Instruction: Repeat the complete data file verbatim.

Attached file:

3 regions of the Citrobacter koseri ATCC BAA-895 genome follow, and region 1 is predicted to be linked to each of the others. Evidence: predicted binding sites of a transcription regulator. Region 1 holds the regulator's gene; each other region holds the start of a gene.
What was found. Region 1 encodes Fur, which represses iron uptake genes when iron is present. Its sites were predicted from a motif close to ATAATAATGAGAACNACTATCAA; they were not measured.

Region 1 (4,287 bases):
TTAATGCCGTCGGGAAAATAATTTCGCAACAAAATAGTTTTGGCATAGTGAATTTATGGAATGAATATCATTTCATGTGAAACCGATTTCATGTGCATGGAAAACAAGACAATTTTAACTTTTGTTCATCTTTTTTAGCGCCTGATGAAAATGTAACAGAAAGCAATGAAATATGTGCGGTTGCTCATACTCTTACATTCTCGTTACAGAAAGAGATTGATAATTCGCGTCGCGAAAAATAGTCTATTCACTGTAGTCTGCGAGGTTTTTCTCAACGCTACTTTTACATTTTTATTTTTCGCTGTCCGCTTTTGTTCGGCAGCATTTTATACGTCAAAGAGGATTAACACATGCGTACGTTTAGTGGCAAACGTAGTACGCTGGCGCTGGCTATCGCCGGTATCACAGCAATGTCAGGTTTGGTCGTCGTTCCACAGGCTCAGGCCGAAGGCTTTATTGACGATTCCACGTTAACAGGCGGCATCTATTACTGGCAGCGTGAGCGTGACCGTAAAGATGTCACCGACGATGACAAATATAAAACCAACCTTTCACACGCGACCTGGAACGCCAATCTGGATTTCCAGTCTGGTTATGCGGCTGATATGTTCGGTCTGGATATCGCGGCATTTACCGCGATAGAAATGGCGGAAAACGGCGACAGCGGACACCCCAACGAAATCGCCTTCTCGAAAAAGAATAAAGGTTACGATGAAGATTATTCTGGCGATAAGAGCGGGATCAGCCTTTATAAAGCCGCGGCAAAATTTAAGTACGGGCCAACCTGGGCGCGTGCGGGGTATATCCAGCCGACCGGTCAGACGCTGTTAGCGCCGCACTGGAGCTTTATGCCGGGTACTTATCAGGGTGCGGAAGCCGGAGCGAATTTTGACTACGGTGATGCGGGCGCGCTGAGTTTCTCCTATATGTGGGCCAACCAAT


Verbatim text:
3 regions of the Citrobacter koseri ATCC BAA-895 genome follow, and region 1 is predicted to be linked to each of the others. Evidence: predicted binding sites of a transcription regulator. Region 1 holds the regulator's gene; each other region holds the start of a gene.
What was found. Region 1 encodes Fur, which represses iron uptake genes when iron is present. Its sites were predicted from a motif close to ATAATAATGAGAACNACTATCAA; they were not measured.

Region 1 (4,287 bases):
TTAATGCCGTCGGGAAAATAATTTCGCAACAAAATAGTTTTGGCATAGTGAATTTATGGAATGAATATCATTTCATGTGAAACCGATTTCATGTGCATGGAAAACAAGACAATTTTAACTTTTGTTCATCTTTTTTAGCGCCTGATGAAAATGTAACAGAAAGCAATGAAATATGTGCGGTTGCTCATACTCTTACATTCTCGTTACAGAAAGAGATTGATAATTCGCGTCGCGAAAAATAGTCTATTCACTGTAGTCTGCGAGGTTTTTCTCAACGCTACTTTTACATTTTTATTTTTCGCTGTCCGCTTTTGTTCGGCAGCATTTTATACGTCAAAGAGGATTAACACATGCGTACGTTTAGTGGCAAACGTAGTACGCTGGCGCTGGCTATCGCCGGTATCACAGCAATGTCAGGTTTGGTCGTCGTTCCACAGGCTCAGGCCGAAGGCTTTATTGACGATTCCACGTTAACAGGCGGCATCTATTACTGGCAGCGTGAGCGTGACCGTAAAGATGTCACCGACGATGACAAATATAAAACCAACCTTTCACACGCGACCTGGAACGCCAATCTGGATTTCCAGTCTGGTTATGCGGCTGATATGTTCGGTCTGGATATCGCGGCATTTACCGCGATAGAAATGGCGGAAAACGGCGACAGCGGACACCCCAACGAAATCGCCTTCTCGAAAAAGAATAAAGGTTACGATGAAGATTATTCTGGCGATAAGAGCGGGATCAGCCTTTATAAAGCCGCGGCAAAATTTAAGTACGGGCCAACCTGGGCGCGTGCGGGGTATATCCAGCCGACCGGTCAGACGCTGTTAGCGCCGCACTGGAGCTTTATGCCGGGTACTTATCAGGGTGCGGAAGCCGGAGCGAATTTTGACTACGGTGATGCGGGCGCGCTGAGTTTCTCCTATATGTGGGCCAACCAAT